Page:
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Which camera and lense are you using?

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  • Which camera and lense are you using?

    I'm not sure if this thread exists already but I couldn't find it. Which ca,era and lense is everyone using. I used to use a cannon rebel xti DSLR but I didn't have a good lense for it. I actually traded it in for a point an shoot. However I do miss the bigger camera sometimes and always wanted a good lense for the camera.
    Which mode do you shoot in?
    Software to alter the photos or what not.
    I'm really a novice at this but I find it so interesting

    Corey

  • #2
    Until recently I was using a Nikon D60. My default general purpose lens is a Nikon 18-55mm f/3.5-5.6 af-s. I've got a 55-200mm f/4-5.6 too, but don't use it very often. Still, its nice to have on hand when you need it.

    About 2 weeks ago I picked up a D5200 and a 105mm f/2.8 af-s vr to learn macro. Its a really fun toy, but I'm not very good with it yet.

    Shooting mode depends on what I'm photographing. For basic stuff I tend to use Auto because its easy. When trying for tank shots with the D60 & 18-55mm I generally used macro or manual mode. With the D5200 and 105mm I'm mostly relying on Aperture Priority mode so far. It'll be a while before I take off those training wheels... lol

    For editing I use Elements at work and CS6 at home. Both have their advantages and disadvantages. Elements is definitely easier to use on the fly and is more than sufficient for most everyday processing needs.
    Over thinking, over analyzing separates the body from the mind.

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    • #3
      Ha! I was hoping you'd chime in aaron! With my cannon I had the 18-55 lens too but I didn't feel like it got good close up(really close) up pictures. That could be a vanity of things tho. My lack of knowledge or my non use of editing.
      I would like to get another good camera and find a good macro lens. They are $$$ though!
      Corey

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      • #4
        Originally posted by BIECAKA View Post
        With my cannon I had the 18-55 lens too but I didn't feel like it got good close up(really close) up pictures. That could be a vanity of things tho.
        Yeah, 18-55 can get some decent closeups, but not the Super closeups that make coral look awesome. A friend of mine gave me an extension tube he wasn't using anymore- those can take a normal lens and give you some macro abilities for pretty cheap. Its a great cheat if you don't want to spend money on a 1:1 lens. I used the extension a lot.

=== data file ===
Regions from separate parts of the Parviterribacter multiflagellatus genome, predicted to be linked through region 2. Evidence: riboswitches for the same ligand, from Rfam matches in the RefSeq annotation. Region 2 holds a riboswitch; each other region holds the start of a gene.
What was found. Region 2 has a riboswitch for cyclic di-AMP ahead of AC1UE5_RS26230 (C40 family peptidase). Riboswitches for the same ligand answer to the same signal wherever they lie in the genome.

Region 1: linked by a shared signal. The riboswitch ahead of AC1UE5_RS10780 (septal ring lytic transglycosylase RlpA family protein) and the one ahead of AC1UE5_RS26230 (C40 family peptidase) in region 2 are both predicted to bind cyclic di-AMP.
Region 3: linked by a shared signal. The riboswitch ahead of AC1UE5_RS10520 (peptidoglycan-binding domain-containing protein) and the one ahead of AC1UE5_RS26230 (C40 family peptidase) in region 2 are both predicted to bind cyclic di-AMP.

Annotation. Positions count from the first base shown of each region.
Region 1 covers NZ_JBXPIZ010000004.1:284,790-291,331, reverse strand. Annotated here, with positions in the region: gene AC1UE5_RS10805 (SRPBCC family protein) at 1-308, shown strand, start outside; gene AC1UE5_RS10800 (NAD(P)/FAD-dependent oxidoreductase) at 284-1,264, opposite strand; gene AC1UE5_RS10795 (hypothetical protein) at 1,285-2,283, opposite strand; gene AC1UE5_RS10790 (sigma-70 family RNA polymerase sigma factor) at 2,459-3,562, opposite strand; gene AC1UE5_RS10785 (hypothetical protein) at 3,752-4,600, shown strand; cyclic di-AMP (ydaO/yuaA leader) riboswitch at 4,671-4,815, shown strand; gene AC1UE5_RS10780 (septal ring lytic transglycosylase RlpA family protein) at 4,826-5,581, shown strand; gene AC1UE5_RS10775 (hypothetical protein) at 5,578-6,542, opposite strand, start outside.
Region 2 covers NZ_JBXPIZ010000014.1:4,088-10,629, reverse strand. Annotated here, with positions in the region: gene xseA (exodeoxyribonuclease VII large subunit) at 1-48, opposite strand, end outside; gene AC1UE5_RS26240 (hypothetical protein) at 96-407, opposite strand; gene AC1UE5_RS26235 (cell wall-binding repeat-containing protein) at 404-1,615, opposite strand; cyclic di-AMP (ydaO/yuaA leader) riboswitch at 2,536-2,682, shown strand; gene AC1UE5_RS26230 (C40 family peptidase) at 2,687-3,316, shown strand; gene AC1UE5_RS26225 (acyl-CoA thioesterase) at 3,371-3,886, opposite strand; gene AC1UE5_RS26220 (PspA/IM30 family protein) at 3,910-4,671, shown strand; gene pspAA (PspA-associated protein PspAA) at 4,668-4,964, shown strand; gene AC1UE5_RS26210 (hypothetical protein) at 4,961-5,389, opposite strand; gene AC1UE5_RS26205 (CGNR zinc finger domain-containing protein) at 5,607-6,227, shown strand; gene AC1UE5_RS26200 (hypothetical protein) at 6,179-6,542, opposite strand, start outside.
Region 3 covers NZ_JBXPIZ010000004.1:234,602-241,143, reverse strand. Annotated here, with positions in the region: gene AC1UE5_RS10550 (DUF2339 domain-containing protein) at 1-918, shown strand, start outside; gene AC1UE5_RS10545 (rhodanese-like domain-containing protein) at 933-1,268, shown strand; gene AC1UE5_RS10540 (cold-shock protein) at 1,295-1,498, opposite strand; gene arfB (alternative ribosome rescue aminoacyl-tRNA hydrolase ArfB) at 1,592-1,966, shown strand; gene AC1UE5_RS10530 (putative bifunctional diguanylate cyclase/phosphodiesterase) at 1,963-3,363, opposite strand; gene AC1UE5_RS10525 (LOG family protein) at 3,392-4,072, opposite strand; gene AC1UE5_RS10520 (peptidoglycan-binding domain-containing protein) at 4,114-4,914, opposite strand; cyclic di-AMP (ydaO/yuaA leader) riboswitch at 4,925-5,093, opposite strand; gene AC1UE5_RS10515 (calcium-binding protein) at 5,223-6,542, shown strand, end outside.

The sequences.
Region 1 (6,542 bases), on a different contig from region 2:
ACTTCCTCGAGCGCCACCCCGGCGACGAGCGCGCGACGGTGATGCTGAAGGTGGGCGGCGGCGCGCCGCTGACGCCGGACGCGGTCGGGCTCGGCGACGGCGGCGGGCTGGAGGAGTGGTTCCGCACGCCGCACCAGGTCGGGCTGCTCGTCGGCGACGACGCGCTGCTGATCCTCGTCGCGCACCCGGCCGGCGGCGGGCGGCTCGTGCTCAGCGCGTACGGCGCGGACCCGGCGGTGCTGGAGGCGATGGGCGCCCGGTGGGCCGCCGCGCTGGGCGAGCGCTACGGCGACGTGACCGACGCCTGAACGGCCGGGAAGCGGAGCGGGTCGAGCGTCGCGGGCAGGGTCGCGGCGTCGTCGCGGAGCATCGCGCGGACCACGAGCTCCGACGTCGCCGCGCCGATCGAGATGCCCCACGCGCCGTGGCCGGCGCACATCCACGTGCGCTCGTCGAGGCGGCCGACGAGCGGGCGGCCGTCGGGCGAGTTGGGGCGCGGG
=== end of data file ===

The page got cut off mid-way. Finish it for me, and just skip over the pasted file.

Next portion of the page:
Hopefully Hollback and Lincutis see this. I'm willing to bet they've got all kinds of good tips.
        Over thinking, over analyzing separates the body from the mind.

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        • #5
          Yah Jason.........

          Corey

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          • #6
            canon 6d, canon 50d have 24-105mm L4, 50mm 1.8,
            100mm 2.0, 18-200mm, and a few others.
            Lindsey

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            • #7
              Recommendation on a good starter camera?

              Corey

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              • #8
                a good close up macro 75-300. Not top of the line but a good macro. Best thing you can do if your shooting tank pics is to match the white balance and the K of the lights.
                Lindsey

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                • #9
                  Originally posted by BIECAKA View Post
                  I'm not sure if this thread exists already but I couldn't find it. Which ca,era and lense is everyone using. I used to use a cannon rebel xti DSLR but I didn't have a good lense for it. I actually traded it in for a point an shoot. However I do miss the bigger camera sometimes and always wanted a good lense for the camera.
                  Which mode do you shoot in?
                  Software to alter the photos or what not.
                  I'm really a novice at this but I find it so interesting

                  Corey
                  What are you trying to shoot. If I knew that we could give suggestions on those items. Do you want general stuff, tank photos, portrait?
                  Lindsey

                  Comment


                  • #10
                    I was speaking in general for reef tanks. Not just me but all reefers as we all love to show off our critters and corals

                    Corey

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                    • #11
                      So, I'm a Canon guy. I like having a full frame like my 6d. Also like having the 1.6 crop factor of my 50d, a good mid level camera.